It was the closing day of the well-organised Apeejay Kolkata Literary Festival (AKLF) which took place at various venues including Oxford Bookstore, Victoria Memorial, Town Hall steps and Tolly Club, covering a wide range of subjects in standalone or book release-linked discussions over 14th to 17th January.
The first session of the event was the release of the new book ‘A Personal Guide to India and Bhutan’ written by Australian Masterchef, food and travel writer Christine Manfield, by veteran journalist Vir Sanghvi, followed by a conversation between the Masterchef, him, musician and food writer Nondon Bagchi and chef Sharad Dewan of The Park, which was the venue. It was succeeded by showcasing Christine’s book ‘Dessert Divas’ with Meera Syal and a demo of one of the desserts from the book.
Before proceeding further, a few facts about Christine Manfield:
- She is deep into food tourism and has been conducting food trips to India for years. She has been travelling to the country by its length and breadth for the last 20 years. Her coffee table book ‘Tasting India’, which is said to be a delectable cross between a coffee table book and a travelogue, is an outcome of this.
- Use of spices is her forte. Her favourite spices include chilli (first in order), turmeric, saffron and mustard seed. No wonder she is known as Mistress of Spices.
- She can’t live without rice and chilli. So much so that she carries chilli to places that don’t grow them.
- When she’s at home, she shops daily and doesn’t like stocking up for days. Sounds like a quintessential Bengali habit? There’s more to relate for Bengalis. Her Bengali favourites include luchi, shukto (she finds it really light and cleansing) and kochuri on the streets.
- Though she’s been a guest chef on the Masterchef Australia, she doesn’t think such ‘game shows’ are the right platform to learn to be a good cook or chef.
Reference: Her interview in t2 by Samhita Chakraborty in 2011.
Back to AKLF. I regret turning up late at the well-attended first session. But the short while I witnessed, was thoroughly enjoyable. Christine is good to listen to. She is well-spoken and articulate and has a good sense of humour. Because of her long experience of India, she knows Indian food by heart.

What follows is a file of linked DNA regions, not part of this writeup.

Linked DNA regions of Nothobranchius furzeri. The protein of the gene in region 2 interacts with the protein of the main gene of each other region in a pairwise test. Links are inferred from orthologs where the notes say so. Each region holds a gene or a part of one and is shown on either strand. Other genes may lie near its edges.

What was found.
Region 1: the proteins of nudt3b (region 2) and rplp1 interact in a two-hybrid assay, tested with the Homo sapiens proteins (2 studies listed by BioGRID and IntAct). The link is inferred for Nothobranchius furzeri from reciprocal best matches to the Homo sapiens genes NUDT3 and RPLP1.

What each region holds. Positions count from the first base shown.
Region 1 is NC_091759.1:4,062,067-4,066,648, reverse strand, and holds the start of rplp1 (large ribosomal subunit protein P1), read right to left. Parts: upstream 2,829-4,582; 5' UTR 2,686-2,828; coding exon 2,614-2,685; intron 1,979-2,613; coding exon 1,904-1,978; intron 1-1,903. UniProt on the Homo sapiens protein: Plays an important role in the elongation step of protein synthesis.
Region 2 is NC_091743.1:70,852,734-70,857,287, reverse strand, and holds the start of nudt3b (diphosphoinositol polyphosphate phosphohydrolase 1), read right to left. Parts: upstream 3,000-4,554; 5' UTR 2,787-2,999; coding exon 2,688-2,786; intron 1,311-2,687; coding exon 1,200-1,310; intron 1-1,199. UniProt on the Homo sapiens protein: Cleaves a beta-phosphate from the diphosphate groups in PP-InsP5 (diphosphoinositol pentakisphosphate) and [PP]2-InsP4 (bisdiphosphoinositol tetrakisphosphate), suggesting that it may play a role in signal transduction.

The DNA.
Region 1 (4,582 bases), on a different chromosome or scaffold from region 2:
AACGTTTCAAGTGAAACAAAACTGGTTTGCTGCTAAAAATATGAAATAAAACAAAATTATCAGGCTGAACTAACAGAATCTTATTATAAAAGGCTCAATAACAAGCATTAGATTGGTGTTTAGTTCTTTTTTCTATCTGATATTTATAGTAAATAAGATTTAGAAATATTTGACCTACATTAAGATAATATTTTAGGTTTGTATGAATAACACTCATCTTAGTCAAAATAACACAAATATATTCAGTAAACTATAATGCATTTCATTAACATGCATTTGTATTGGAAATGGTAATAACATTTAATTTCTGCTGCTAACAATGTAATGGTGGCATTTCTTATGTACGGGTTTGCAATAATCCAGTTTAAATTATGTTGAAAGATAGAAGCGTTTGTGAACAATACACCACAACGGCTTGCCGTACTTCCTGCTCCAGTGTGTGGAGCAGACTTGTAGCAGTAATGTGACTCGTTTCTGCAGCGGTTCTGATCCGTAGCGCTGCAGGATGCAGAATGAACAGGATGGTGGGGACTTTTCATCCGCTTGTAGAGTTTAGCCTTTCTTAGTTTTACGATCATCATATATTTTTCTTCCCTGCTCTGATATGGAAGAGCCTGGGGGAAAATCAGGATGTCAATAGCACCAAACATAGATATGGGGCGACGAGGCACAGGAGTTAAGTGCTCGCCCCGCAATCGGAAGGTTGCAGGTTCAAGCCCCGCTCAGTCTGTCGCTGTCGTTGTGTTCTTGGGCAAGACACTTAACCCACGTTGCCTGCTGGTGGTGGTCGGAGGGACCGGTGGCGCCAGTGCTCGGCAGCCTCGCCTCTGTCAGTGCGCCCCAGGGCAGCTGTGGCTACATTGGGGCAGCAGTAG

|(Left to right) Christine Manfield, Nondon Bagchi, Vir Sanghvi and Sharad Dewan|
The Q&A session that followed was interesting too. An old gentleman asked why a nation’s cuisine changes when it crosses the nation’s borders. The reference was to Chinese food which as he had experienced and heard, was bland in China and very unlike what is available by its name in India, even if Chinese cooks make it. Vir said he didn’t agree to the blandness thing completely because food in China has a wide variation in taste. While food in Peiking is bland, Hunan or Szechwan food are spicy. Nevertheless, the question was addressed.
|The beginning of the Q&A session|
Sharad said the similarity in taste depends a lot on the water. One of the things a dish derives its taste from is water and as that varies with a change in geography. So the taste of food changes too, no matter how authentically it is attempted to prepare.
Christine’s view was that a cuisine in the first place has to appeal to the people having it. So the taste of a cuisine can change in different corners of the world to some extent to adjust to local taste.
Nondon shared an anecdote of his younger days. He was in Chennai on a trip and became broke towards the end of the trip. So they had to survive on cheap local food. He still remembers the sambhar he had there. Back to Kolkata, he has had sambhar at many places cooked by south Indian chefs, but it has never been the same. It is impossible to replicate the original taste far away from an area.